On Wednesday, October 1, retail organizations and Colorado Governor Bill Owens testified before a House subcommittee at an oversight hearing regarding The Streamlined Sales Tax Agreement (H.R. 3184), a bill that would allow states to simplify sales tax, with equal tax treatment between local merchants and remote sellers. Congressmen Ernest Istook (R-OK) and William Delahunt (D-MA) introduced the legislation last Thursday.
While Governor Owens denounced the Streamline Sales and Use Tax Agreement (SSUTA) as "taxation without representation," as reported by the Rocky Mountain News, Tripp Funderburk, policy advisor to the e-Fairness Coalition told BTW that the groups testifying in favor of the bill -- Staples and the National Retail Federation (NRF) -- laid out a good case for taxing remote sales.
"I think there's broad recognition that [without a Streamlined Sales and Use Tax Agreement] this is unfair to Main Street retailers and
that this uncollected revenue is damaging state budgets and important services that they provide: homeland security, education, and public safety," he said. "I think that Staples and NRF did an excellent job explaining the progress made by states to simplify the complex state sales tax rules and procedures."
SSUTA will grant authority to a national simplification agreement already made last year by 34 states and the District of Columbia, which was also called SSUTA. The states' agreement outlined a comprehensive system to simplify the states' sales tax rules and dramatically reduce red tape for America's businesses. Since it was adopted last year, 20 states enacted legislation to change their tax laws and implement the requirements of that agreement. Furthermore, five other states have taken steps toward joining the agreement. At present, Colorado, New Mexico, and Hawaii have no plans to participate in SSUTA.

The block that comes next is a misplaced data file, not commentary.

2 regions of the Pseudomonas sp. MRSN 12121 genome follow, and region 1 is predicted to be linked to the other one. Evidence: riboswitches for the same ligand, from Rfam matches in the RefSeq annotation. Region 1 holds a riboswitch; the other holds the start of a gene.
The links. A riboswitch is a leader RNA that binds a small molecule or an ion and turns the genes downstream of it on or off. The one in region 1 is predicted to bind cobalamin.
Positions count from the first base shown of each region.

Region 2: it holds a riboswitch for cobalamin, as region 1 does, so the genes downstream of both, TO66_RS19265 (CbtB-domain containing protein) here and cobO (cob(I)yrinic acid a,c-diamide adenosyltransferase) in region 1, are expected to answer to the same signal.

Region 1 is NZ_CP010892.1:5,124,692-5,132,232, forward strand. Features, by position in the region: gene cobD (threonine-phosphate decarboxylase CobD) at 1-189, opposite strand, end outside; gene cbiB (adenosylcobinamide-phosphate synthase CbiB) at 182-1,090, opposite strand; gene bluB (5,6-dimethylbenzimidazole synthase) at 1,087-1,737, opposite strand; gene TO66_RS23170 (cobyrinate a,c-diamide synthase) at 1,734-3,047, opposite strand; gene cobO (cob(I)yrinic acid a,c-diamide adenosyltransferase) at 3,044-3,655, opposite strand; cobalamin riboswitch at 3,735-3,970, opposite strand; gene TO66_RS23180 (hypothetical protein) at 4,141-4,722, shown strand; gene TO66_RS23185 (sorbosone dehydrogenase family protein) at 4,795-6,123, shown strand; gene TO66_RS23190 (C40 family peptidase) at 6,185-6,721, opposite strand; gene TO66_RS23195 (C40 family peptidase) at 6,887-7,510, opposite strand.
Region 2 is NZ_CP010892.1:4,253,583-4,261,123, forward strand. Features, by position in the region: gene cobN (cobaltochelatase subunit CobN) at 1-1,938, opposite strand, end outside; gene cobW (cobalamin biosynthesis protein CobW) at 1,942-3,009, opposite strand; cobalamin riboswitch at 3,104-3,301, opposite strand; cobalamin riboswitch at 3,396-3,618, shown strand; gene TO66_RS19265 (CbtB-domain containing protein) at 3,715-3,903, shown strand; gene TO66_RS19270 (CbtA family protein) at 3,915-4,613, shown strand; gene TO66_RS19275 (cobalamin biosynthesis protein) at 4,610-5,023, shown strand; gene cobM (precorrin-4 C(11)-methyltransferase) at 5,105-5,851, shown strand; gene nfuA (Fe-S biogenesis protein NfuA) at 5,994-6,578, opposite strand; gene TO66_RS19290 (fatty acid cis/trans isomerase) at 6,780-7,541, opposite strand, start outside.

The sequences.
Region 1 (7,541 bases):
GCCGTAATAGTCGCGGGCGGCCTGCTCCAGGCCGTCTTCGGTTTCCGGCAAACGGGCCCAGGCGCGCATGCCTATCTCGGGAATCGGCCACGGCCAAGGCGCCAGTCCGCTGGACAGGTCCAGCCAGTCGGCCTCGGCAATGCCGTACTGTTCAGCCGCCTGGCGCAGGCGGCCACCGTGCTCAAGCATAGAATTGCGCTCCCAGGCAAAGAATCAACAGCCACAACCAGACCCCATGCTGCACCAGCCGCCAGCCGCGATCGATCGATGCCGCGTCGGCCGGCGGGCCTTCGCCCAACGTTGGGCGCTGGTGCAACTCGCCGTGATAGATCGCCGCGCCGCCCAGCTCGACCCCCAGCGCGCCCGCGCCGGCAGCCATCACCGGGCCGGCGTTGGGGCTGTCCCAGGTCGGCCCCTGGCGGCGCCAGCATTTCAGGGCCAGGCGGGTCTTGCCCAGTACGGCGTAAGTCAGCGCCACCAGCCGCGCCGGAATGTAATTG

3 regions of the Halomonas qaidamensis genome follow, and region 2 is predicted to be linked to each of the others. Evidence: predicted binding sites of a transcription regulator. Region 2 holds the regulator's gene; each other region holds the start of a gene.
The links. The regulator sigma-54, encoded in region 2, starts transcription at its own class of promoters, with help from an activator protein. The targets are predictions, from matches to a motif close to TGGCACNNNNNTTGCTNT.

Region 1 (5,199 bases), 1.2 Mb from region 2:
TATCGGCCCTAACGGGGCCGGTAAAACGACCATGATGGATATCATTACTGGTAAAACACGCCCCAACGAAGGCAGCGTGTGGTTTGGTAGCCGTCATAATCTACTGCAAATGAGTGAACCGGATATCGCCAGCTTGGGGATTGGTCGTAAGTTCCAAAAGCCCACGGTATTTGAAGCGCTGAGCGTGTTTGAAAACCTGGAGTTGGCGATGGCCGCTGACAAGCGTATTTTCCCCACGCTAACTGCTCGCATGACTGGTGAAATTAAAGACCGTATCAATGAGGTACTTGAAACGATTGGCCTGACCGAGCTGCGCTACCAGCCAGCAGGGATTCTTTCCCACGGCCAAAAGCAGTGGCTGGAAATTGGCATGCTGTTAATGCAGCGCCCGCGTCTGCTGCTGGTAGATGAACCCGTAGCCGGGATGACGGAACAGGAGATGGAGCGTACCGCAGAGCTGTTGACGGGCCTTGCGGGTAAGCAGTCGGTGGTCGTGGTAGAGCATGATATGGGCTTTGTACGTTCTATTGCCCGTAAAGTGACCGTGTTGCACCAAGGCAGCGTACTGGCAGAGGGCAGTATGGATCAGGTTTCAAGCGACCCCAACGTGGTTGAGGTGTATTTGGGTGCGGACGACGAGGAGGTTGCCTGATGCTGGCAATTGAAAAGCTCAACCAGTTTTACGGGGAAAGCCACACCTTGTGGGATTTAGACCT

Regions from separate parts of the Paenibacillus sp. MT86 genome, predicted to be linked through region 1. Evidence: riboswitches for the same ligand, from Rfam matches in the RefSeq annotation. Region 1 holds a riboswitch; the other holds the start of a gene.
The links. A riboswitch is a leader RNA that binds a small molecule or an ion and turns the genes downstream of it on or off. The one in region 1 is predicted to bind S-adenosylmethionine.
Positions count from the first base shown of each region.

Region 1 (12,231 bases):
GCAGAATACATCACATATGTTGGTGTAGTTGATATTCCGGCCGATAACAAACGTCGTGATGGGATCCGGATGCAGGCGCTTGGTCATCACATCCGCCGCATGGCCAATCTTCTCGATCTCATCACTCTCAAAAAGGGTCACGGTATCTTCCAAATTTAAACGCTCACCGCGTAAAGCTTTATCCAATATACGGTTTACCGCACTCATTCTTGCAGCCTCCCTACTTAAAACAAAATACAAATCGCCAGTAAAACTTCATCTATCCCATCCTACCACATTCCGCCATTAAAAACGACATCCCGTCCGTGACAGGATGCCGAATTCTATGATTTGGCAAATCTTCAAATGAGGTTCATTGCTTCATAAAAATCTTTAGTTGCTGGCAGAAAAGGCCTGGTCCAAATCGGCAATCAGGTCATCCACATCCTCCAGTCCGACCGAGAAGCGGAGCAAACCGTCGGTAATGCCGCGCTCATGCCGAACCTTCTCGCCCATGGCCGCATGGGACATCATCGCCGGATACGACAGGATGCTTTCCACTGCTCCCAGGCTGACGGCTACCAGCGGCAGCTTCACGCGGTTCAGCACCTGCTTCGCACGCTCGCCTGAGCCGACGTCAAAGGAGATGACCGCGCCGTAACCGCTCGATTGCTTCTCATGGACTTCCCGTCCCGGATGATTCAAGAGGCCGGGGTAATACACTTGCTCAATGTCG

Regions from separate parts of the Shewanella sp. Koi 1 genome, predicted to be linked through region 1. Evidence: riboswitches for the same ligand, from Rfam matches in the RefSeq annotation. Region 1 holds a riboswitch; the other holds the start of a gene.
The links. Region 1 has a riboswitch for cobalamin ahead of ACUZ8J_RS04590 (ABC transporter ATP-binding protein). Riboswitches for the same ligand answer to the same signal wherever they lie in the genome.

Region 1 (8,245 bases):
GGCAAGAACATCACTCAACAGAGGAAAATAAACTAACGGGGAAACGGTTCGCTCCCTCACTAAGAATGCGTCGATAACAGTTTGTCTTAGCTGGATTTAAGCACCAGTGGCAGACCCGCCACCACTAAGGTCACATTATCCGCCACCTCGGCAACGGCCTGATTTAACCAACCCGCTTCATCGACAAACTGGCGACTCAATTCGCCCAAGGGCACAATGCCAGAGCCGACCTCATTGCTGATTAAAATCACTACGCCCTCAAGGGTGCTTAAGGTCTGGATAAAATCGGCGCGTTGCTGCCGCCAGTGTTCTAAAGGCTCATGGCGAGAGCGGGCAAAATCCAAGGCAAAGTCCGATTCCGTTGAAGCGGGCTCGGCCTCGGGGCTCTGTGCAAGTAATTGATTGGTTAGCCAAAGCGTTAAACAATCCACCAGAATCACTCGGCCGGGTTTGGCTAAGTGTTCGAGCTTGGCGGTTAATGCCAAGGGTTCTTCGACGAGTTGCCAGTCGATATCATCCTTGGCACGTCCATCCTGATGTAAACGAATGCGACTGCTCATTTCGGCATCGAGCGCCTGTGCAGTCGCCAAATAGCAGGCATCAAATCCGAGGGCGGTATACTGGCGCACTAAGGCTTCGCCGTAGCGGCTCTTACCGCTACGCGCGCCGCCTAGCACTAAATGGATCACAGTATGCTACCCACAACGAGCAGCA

At the hearing, Maureen Riehl, vice president and state and government relations counsel for the NRF, disputed Governor Owen's contention that H.R. 3184 imposes a new tax. J. Craig Shearman, a spokesman for NRF, attended the hearing, and noted, "As Maureen responded, this is not a new tax," he said. Riehl explained that SSUTA would allow states to collect use tax that the consumer already owes the state, but is not collected. Additionally, it would level the playing field, as it would require certain online retailers not presently collecting sales tax, to do so.
In response to charges that H.R. 3184 would impose taxation without representation, Shearman explained that a Colorado retailer shipping an item to Maryland, for example, will charge the appropriate Maryland sales tax -- not Colorado sales tax. "The consumer pays the same sales tax as if they walked down the street and bought something at the corner store," he explained. "It's tax at the rate and terms and conditions set by their state legislation that the consumer gets to vote for."
The day before the subcommittee hearing, the National Conference of State Legislatures issued a response to Governor Owen's white paper, "Nine Problems With Taxing the Internet." To read NCSL's response, which was provided to subcommittee participants as well as the media, go to www.ncsl.org/standcomm/sctech/tax_misconceptions.htm. --David Grogan